Wiki

Dory (spear)

The dory or doru (/ˈdɒr/; Greek: δόρυ) is a spear that was the chief spear of hoplites (heavy infantry) in Ancient Greece. The word "dory" was first attested by Homer with the meanings of "wood" and "spear". Homeric heroes hold two dorata (Greek: δόρατα, plural of δόρυ) (Il. 11,43, Od. 1, 256). In the Homeric epics and in the classical period the dory was a symbol of military power, possibly more important than the sword, as can be inferred from expressions like "Troy conquered by dory" (Il. 16,708) and words like "doryktetos" (Greek: δορίκτητος) (spear-won) and "doryalotos" (Greek: δορυάλωτος) (spear-taken).[1]

The spear used by the Persian army under Darius I and Xerxes in their respective campaigns during the Greco-Persian Wars was shorter than that of their Greek opponents. The dory's length enabled multiple ranks of a formation to engage simultaneously during combat.

The dory was not a javelin. However, its aerodynamic shape allowed the dory to be thrown. Because it had evolved for combat between phalanges (the plural form of phalanx), it was constructed so as to be adequate against the defences of Greek infantry, which incorporated bronze in shield and helmet construction. Hoplites were generally more heavily armored than infantry of their non-Greek contemporaries.

Should not be confused with Dorydrepanon (δορυδρέπανον, from δόρυ (Dory) + δρέπανον (Sickle)) which was a kind of Halberd[2] and was used for cutting off halyards in sea-fights and for pulling down battlements in sieges.

Details

The dory was about 2 to 3 m (6 ft 7 in to 9 ft 10 in) in length and had a handle with a diameter of 5 cm (2 in) made of wood, either cornel or ash weighing 0.91 to 1.81 kg (2.0 to 4.0 lb). The flat leaf-shaped spearhead was composed of iron and its weight was counterbalanced by an iron butt-spike.[3][4][5] (cf Sarissa)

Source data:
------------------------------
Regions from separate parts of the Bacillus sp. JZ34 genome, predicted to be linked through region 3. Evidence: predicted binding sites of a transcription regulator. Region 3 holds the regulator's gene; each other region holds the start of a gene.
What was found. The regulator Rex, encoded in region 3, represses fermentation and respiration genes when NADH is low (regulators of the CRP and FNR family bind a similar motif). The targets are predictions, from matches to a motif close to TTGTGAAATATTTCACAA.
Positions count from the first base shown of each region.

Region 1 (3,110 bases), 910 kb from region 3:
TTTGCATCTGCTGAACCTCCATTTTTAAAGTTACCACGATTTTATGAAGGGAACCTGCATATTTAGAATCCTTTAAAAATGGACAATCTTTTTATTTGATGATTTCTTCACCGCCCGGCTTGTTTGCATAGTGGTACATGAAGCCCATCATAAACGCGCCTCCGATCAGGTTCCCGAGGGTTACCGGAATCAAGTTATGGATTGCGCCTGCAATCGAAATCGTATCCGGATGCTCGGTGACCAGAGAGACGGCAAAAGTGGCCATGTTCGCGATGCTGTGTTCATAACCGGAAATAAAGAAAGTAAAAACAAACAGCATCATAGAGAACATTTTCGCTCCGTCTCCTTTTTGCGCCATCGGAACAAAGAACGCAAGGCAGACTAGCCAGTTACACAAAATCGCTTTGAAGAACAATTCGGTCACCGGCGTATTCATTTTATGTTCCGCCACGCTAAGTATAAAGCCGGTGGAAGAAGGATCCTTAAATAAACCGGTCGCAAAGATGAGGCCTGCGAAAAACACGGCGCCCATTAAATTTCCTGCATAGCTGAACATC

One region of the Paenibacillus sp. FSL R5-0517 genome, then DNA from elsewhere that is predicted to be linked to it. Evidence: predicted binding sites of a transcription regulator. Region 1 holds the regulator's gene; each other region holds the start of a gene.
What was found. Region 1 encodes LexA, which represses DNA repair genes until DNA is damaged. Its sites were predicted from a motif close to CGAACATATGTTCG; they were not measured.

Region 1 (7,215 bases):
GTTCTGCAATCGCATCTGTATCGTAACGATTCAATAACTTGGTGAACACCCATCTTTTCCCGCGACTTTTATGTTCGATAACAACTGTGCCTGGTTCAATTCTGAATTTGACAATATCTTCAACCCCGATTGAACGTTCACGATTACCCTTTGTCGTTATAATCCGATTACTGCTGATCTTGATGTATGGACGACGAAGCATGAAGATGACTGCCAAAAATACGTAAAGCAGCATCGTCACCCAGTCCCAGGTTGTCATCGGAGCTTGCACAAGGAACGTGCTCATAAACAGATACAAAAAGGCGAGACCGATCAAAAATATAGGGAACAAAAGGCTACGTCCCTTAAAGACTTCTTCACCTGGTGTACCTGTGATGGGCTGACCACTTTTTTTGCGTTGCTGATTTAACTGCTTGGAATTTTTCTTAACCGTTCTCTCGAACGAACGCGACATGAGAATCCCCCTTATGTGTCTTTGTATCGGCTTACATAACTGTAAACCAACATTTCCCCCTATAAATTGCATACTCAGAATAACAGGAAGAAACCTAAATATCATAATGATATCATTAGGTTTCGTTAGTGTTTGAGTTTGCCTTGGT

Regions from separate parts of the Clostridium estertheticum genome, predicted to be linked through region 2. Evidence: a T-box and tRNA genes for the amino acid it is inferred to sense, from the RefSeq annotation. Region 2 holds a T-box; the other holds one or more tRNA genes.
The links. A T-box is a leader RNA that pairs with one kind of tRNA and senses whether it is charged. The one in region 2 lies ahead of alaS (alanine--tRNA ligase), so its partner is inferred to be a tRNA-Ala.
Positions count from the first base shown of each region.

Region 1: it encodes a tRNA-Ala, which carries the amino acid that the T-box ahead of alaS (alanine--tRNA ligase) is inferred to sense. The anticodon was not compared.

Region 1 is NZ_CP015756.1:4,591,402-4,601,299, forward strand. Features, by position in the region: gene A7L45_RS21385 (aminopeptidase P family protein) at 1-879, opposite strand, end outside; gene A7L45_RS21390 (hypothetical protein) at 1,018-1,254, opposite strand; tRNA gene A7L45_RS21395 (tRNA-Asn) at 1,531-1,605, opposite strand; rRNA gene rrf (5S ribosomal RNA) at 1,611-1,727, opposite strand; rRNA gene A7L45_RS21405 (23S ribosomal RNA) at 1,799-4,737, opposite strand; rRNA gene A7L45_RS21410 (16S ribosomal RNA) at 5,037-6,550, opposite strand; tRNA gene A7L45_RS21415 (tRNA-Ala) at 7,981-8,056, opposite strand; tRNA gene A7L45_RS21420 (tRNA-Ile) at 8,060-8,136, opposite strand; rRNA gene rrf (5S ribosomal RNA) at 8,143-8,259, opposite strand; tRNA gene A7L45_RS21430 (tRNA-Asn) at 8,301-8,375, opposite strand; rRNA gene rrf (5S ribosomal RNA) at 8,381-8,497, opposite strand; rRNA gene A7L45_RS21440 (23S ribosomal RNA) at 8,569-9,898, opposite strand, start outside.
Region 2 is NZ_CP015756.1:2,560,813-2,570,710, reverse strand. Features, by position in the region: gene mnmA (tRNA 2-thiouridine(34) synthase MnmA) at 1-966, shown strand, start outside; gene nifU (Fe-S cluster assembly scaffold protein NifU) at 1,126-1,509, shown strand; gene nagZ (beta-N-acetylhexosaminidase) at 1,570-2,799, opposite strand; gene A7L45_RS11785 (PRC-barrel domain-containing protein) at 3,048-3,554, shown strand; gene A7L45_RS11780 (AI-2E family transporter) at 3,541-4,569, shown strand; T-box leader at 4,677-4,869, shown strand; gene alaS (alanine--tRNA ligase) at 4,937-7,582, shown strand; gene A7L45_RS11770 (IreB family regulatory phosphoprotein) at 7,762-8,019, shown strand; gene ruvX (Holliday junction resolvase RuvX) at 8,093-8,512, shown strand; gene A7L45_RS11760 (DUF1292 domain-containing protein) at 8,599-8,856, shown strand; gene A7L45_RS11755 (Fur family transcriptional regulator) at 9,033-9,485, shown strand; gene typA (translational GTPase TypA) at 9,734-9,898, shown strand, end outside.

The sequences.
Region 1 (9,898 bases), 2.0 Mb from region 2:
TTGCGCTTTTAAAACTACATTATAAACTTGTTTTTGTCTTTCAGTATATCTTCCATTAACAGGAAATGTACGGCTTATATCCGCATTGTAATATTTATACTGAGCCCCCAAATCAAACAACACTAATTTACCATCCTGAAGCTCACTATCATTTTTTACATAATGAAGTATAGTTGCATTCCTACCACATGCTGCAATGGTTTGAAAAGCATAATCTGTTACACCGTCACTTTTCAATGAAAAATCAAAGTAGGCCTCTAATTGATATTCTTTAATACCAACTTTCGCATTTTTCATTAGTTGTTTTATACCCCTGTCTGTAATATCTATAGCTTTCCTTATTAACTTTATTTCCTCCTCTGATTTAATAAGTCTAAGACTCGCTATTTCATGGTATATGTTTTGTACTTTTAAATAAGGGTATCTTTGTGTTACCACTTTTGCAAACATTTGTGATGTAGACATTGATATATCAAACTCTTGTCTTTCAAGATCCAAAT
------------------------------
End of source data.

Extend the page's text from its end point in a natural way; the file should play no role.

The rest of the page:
The point part of the spear was called αἰχμή and ἀκωκή and λόγχη.[6]

The rear of the spear was capped with a spike called a sauroter (Greek: σαυρωτήρ). It was also called ouriachos (οὐρίαχος) and styrax (στύραξ) or styrakion (στυράκιον).[6] It functionally served as a counter-weight to give balance. This spike had several uses. It could be used to stand the spear up or used as a secondary weapon if the spearhead was broken off.[7] If the shaft of the dory was broken or if the iron point was lost, the remaining portion could still function.[8] Though its combat range would be reduced, the dory's complete length would have lessened the chance of a single break rendering it ineffective. Additionally, any enemies that had fallen could be dispatched by the warriors marching over them in the back ranks of the phalanx who were holding their spears in a vertical position.[7]

A dory was kept in a case which was called δορατοθήκη[6] or δουροδοθήκη or δουροθήκη or δοροθήκη[9] (meaning "dory case") and δουροδόκη[10] or δορυδόκη[9] (meaning "dory rack"). Homer called it σύριγξ, meaning pipe because of the form of the case.[6]

See also

References

  1. ^ Barbantani Silvia (2010 [2007])]. "The glory of the spear—A powerful symbol in Hellenistic poetry and art. The case of Neoptolemus 'of Tlos' (and other Ptolemaic epigrams)". Studi Classici e Orientali, vol. LIII. ISSN 0081-6124.
  2. ^ Henry George Liddell, Robert Scott, An Intermediate Greek-English Lexicon, Dorydrepanon
  3. ^ "The Dori". Spartan Weapons. Archived from the original on 2008-05-29. Retrieved 2008-04-10.
  4. ^ "Newsletter (April 2007)" (PDF). The Academy of European Swordsmanship. 3 (2): 1. 2007. Archived from the original (PDF) on 2008-10-07. The primary weapon of the hoplite, the dory spear was 7 to 9 feet in length, weighing 1 to 2 kilograms, having a two inch diameter wooden handle, and tipped with an iron spearhead on one end and another iron tip on the other. The spearhead was often leaf-shaped, and the iron cap on the other end, called the sauroter (literally "lizard-killer") was often square in cross section, and was a counterbalance and a second deadly point on the weapon. This counterbalance function is essential, as the spear was handled with a single hand in the Greek phalanx formation.
  5. ^ Cartledge, Paul. Thermopylae: The Battle That Changed the World. New York: The Overlook Press, 2006, p. 145.
  6. ^ a b c d A Dictionary of Greek and Roman Antiquities (1890), William Smith, LLD, William Wayte, G. E. Marindin, Ed., Hasta
  7. ^ a b "Spartan Weapons".
  8. ^ Hanson, Victor Davis (1991). Hoplites: The Classical Greek Battle Experience. Routledge. p. 72. ISBN 0-415-09816-5.
  9. ^ a b Iouliou Polydeukous Onomastikon en bibliois deka
  10. ^ Henry George Liddell, Robert Scott, An Intermediate Greek-English Lexicon, Dourodokh
Google Translate »